Facebook on Friday said it is making moves to reduce the number of promotional posts that pop up in timelines, in response to users’ demands for fewer advertisements.
Beginning in January, people should start seeing fewer posts in news feeds urging them to do things such as buy products, download applications or enter sweepstakes, according to the leading social media titan.
“People told us they wanted to see more stories from friends and pages they care about, and less promotional content,” the California-based social network company said in a blog post. The change was prompted by a survey that revealed Facebook users think there are too many advertisement-like posts in news feeds.
The social media giant said it discovered that a lot of pitches that came across as advertising were actually posts from pages people had “liked,” according to the blog post.
“This may seem counter-intuitive, but it actually makes sense,” Facebook said. “News feed has controls for the number of ads a person sees and for the quality of those ads… but those same controls haven’t been as closely monitored for promotional page posts.”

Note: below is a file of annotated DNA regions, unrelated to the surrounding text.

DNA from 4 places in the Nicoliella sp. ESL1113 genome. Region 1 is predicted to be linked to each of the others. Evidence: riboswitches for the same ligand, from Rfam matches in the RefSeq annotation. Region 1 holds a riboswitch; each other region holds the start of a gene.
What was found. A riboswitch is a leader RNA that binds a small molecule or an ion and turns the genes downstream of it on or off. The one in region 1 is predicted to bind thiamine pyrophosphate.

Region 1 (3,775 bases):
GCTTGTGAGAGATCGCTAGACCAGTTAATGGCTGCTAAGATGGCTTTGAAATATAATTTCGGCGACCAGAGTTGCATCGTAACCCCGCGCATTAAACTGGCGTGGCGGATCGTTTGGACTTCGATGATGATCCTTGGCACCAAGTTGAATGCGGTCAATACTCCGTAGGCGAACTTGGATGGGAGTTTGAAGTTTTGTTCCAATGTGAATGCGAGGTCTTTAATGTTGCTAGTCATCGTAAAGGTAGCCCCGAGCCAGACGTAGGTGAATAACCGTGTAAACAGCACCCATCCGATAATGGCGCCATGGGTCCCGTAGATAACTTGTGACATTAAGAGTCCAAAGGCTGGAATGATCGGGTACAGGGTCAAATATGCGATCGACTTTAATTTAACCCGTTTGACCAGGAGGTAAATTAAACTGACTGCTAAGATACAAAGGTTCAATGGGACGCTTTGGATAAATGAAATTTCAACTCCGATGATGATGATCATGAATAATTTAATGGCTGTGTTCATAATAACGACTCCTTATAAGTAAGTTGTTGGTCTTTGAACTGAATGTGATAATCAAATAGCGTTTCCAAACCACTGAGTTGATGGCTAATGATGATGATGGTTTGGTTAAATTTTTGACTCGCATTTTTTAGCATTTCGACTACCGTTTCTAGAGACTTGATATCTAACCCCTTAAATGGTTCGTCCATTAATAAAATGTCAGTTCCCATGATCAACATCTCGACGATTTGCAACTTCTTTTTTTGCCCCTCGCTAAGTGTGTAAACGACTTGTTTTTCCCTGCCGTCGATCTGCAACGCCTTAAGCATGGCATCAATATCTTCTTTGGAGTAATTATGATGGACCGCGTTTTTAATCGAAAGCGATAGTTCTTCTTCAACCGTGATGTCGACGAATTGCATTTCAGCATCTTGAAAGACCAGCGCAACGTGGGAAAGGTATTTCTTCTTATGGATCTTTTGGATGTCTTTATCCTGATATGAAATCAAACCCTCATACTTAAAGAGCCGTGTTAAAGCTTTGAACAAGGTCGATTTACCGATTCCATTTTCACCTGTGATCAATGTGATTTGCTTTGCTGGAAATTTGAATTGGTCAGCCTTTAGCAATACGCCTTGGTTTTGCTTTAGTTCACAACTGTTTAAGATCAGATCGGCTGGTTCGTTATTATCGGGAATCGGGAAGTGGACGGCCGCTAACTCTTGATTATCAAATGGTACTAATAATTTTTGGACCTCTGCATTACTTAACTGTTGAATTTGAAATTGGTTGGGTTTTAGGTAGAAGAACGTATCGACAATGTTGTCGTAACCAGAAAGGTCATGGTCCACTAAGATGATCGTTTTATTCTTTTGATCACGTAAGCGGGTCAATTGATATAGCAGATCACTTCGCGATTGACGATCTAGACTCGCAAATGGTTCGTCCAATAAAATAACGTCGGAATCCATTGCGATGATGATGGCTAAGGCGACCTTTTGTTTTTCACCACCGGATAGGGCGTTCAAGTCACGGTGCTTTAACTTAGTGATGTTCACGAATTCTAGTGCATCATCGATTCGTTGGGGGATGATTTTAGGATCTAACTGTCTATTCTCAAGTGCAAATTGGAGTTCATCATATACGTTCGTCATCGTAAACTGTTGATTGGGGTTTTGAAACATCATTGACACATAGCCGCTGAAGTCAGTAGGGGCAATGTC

New controls are being put in place to filter overly ad-like posts, according to the social network. But the adjustment will not change the number of ads served up to users, according to Facebook.
Facebook is simplifying the terms and conditions pages (basically, how they look and the language) and you don’t have to sift through tedious 9,000 plus words, rather it is being made colourful, clickable and will also include animations; all of it packaged in 2,700 words. This also means, less legal jargon.
It’s made simple to read, but that doesn’t mean your data is any safer. The data policy isn’t a complete overhaul and you will simply find some tweaks here and there.
The new data policy now makes it clear that Facebook has the right to use information people share on Facebook to target ads on and off Facebook. One of the paragraphs clearly states that Facebook will be using your location and data to make big bucks through advertisements.
On one hand, it is nice to see Facebook penning down everything and maintaining transparency. On the other, most people wouldn’t even bother to read the terms and conditions or the changes being carried out. And, that’s the truth. Most people will continue to use Facebook even if they dislike the way the social network treats their data to target ads.
With input from AFP